Stax Museum mourns the passing of Stax Records founder and Memphis Sound creator, Rock and Roll Hall of Famer Jim Stewart

MEMPHIS – The Stax Museum of American Soul Music is very saddened to announce the passing today of Mr.  Jim Stewart, the founder of Stax Records. Mr. Stewart died peacefully surrounded by his family, and will be missed by millions of music fans around the world as one of the great pioneers of soul music and an architect of the Memphis Sound. He was 92 years old.

In July 2018 during his first public appearance at the Stax Museum, Jim Stewart donated his 1950s fiddle to the museum’s permanent collection. Photos by Ronnie Booze. 


Born July 29, 1930 in the small farming town of Middleton, Tennessee, Mr. Stewart left his family’s farm at age 18 to come to Memphis to attend then-Memphis State University. He brought with him two very important things: the fiddle he had practiced playing for years when he wasn’t in school or working in the fields, and the notion that he was going to get into the music business. The fiddle didn’t earn him a living and he worked first at Sears Roebuck and then as a bank teller while playing around town with various bands in the evenings. But that notion to get into the music business kept at him. And he kept at it.

Jim Stewart with former Stax Records owner Al Bell in 2018 at the Stax Museum.

Inspired by Sam Phillips’ success at Sun Records with artists like Elvis Presley, Johnny Cash, and Jerry Lee Lewis, Mr. Stewart began recording country artists on a tape machine in his wife’s uncle’s two-car garage in the mid-1950s and founded a record company named Satellite in 1957.  A year later his sister Estelle Axton mortgaged her home in Memphis to help him buy some recording equipment and joined him in the venture. Soon thereafter, he met Memphis DJ Rufus Thomas, who came to Stewart’s new studio, a closed movie theater he had rented for $150 a month and renovated at 926 E. McLemore Avenue, the site of the Stax Museum today. Thomas recorded a song, “Cause I Love You,” with his 16-year old daughter Carla Thomas. The song was a regional hit, brought in some much-needed revenue, and Stewart gave up country music, focusing only on this new rhythm-and-blues music about which he previously knew very little . As he has said on many occasions about the revelation, “It was like a blind man who could suddenly see.”

Former Stax Publicity Director and founding Soulsville Foundation President & CEO Deanie Parker interviewing Jim Stewart at the Stax Museum in 2018.

With the advent of their first million-selling record, Stewart and Axton learned there was already a Satellite Records and had to change the label’s name. They took the first two letters of their last names and created the portmanteau “STAX.”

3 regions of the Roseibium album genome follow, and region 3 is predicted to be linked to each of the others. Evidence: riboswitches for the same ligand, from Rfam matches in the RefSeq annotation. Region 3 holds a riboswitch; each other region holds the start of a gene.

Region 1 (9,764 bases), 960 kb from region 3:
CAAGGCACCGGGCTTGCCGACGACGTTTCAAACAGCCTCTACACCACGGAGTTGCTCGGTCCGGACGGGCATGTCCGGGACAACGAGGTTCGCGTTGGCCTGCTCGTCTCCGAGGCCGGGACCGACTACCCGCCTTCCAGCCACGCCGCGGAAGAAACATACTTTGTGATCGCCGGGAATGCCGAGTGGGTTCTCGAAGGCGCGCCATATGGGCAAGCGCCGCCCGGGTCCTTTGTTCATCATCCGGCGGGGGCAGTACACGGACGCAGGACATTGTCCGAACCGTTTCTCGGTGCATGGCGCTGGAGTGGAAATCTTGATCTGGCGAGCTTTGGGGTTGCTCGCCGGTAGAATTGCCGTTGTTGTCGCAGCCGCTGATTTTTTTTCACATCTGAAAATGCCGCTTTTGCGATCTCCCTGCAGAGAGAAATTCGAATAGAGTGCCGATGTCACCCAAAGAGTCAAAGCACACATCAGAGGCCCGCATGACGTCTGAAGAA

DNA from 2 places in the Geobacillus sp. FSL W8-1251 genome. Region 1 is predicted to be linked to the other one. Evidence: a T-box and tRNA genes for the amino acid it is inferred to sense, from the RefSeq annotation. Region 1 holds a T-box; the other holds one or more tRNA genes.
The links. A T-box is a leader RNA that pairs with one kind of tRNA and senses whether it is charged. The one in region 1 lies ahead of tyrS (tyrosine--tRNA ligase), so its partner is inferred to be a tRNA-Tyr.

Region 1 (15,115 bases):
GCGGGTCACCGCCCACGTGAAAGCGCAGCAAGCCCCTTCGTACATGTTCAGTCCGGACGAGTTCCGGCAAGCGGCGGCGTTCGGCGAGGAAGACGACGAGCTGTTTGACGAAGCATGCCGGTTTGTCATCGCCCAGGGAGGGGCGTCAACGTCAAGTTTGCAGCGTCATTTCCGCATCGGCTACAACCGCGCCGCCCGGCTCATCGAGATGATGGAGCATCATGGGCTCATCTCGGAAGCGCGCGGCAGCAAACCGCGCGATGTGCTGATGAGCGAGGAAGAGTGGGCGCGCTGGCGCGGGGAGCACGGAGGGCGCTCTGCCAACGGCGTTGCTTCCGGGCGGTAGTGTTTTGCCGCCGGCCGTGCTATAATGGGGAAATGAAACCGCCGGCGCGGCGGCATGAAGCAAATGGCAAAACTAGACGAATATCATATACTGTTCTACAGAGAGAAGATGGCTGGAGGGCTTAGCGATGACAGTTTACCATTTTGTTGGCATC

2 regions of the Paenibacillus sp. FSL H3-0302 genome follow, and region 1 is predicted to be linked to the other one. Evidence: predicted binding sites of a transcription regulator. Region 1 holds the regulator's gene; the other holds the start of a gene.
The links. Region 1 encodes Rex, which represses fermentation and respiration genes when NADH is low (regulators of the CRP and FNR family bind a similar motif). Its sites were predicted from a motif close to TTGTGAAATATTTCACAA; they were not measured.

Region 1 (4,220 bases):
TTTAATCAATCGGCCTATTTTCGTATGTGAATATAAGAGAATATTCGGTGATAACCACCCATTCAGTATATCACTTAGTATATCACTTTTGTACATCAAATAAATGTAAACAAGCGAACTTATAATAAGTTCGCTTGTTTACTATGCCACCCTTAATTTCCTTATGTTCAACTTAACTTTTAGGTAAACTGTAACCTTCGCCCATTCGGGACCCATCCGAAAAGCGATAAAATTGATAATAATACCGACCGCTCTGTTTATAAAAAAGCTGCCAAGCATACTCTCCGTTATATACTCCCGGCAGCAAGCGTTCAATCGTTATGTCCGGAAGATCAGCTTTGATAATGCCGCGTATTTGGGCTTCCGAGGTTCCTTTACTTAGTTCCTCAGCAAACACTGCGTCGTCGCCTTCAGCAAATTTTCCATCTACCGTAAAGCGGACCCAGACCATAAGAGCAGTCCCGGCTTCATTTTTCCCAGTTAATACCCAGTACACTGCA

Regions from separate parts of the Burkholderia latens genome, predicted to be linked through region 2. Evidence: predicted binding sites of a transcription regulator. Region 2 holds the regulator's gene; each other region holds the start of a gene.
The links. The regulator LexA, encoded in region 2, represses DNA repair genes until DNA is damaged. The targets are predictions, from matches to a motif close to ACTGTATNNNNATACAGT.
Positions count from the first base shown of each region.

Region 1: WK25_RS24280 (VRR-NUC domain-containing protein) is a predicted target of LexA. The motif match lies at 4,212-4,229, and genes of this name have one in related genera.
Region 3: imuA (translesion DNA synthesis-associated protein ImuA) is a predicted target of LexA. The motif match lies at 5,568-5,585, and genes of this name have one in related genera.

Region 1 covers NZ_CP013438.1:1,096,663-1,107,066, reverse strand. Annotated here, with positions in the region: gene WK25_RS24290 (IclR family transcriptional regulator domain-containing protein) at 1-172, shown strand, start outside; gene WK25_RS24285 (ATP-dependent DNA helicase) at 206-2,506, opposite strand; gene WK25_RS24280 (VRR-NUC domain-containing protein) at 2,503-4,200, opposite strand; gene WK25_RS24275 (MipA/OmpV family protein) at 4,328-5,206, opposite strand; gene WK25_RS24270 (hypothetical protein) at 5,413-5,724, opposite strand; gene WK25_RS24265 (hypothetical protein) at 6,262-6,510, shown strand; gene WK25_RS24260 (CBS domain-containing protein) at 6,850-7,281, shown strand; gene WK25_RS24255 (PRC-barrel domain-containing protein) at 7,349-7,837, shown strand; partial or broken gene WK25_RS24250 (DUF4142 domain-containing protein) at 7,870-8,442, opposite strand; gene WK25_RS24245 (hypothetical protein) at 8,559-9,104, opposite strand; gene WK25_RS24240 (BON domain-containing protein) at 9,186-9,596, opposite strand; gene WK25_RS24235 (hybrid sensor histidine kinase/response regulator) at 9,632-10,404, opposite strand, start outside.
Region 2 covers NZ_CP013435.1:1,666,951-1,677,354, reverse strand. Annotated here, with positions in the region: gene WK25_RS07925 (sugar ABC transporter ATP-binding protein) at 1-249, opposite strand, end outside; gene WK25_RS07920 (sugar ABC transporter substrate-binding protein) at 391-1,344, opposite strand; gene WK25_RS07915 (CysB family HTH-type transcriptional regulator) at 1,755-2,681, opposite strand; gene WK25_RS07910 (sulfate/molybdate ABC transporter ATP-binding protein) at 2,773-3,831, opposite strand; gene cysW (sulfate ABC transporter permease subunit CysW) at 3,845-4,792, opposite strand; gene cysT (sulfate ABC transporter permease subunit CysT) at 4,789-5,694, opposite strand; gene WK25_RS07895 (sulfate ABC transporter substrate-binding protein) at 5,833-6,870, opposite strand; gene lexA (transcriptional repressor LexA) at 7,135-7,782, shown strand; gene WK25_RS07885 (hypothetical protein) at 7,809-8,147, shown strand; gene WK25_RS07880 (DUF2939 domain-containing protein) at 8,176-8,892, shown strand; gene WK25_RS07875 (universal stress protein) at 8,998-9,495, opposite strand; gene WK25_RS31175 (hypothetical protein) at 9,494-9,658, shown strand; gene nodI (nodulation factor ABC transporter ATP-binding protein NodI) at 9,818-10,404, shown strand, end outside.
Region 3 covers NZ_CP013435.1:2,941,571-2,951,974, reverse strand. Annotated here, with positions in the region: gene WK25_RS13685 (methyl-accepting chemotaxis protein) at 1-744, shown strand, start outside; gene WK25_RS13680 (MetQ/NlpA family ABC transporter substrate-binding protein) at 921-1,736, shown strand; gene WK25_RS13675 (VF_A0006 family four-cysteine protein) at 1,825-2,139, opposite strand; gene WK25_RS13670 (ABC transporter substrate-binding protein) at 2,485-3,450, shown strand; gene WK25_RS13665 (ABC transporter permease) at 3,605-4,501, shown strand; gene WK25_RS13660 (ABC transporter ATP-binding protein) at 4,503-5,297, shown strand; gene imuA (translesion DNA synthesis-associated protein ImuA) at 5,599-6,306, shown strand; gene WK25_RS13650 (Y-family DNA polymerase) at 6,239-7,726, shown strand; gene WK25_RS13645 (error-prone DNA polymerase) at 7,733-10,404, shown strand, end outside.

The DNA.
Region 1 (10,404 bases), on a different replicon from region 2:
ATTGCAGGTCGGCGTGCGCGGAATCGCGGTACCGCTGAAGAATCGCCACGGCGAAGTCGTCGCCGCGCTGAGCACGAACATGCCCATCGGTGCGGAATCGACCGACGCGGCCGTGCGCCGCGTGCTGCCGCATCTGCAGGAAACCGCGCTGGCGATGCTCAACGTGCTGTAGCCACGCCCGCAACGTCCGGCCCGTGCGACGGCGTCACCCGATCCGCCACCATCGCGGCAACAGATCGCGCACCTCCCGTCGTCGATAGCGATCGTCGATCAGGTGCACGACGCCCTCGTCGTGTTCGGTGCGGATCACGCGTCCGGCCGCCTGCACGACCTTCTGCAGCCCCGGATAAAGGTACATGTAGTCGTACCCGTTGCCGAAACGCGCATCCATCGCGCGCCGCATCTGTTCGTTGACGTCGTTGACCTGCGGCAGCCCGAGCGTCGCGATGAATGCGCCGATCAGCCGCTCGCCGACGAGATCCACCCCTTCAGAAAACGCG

For the next 15 years, Stax Records launched the explosive careers of the likes of Otis Redding, Isaac Hayes, Sam & Dave, Booker T. & the M.G.s, the Staple Singers, Johnnie Taylor, Albert King, the aforementioned Rufus and Carla Thomas, and hundreds of others. During a time in the segregated South, Stax was an oasis of racial harmony with its integrated staff and roster of musicians, thanks in large part to Stewart, who never saw color and just wanted to make great records.

Stewart and Stax Museum Executive Director Jeff Kollath in 2018. 

For a decade and a half before being forced into involuntary bankruptcy in 1975, Stax cranked out some 800 singles and 300 albums, placing more than 167 hit songs in the Top 100 on the pop charts, and a staggering 243 hits in the Top 100 R&B charts, picking up eight GRAMMYs and an Academy Award (Isaac Hayes for “Theme from Shaft”) along the way. Musically, the influence of Stax Records is still vivid today in R&B, soul, rock, pop, jazz, hip-hop, and gospel music. Stax songs have been covered by the likes of Aerosmith, Aretha Franklin, the Rolling Stones, the Black Crowes, Bruce Springsteen, David Bowie, Cher, and numerous other bands and artists.

Mr. Stewart was inducted into the Rock and Roll Hall of Fame in 2002 by Steve Cropper of Booker T. & the M.G.’s, and Sam Moore of Sam & Dave. By then a very private person, Mr. Stewart sent his granddaughter to accept his award on his behalf.

Jim Stewart with longtime Stax saxophonist Floyd Newman.

According to the Rock and Roll Hall of Fame’s website, at Stax Records, “As producer, engineer, businessman and mentor, Jim Stewart was at the center of it all.”

Mr. Stewart first visited the Stax Museum in 2007, when he celebrated his 77th birthday in a private ceremony. He made public appearances in 2013 to celebrate the Stax Museum’s 10th anniversary, in 2018, when he donated his fiddle to the Stax Museum’s permanent collection, and in 2019 for a press conference to announce plans for the Stax Music Academy’s 20th anniversary, where he was joined by Steve Cropper, former Stax Records owner Al Bell, original Bar-Kays bassist James Alexander, and numerous other Stax Records stars. He regularly attended fundraisers for the Stax Music Academy.

Jim Stewart with original Bar-Kays bassist James Alexander.

Mr. Stewart is preceded in death by his wife Evelyn Stewart and sisters Estelle Axton and Mary Lucille McAlpin. He is survived by three children – Lori Stewart, Shannon Stewart, and Jeff Stewart – and by grandchildren Alyssa Luibel and Jennifer Stewart. Plans for a memorial are pending.

Mr. Stewart’s family requests that, in lieu of flowers, donations can be made to the Stax Music Academy in his memory/honor by donating HERE.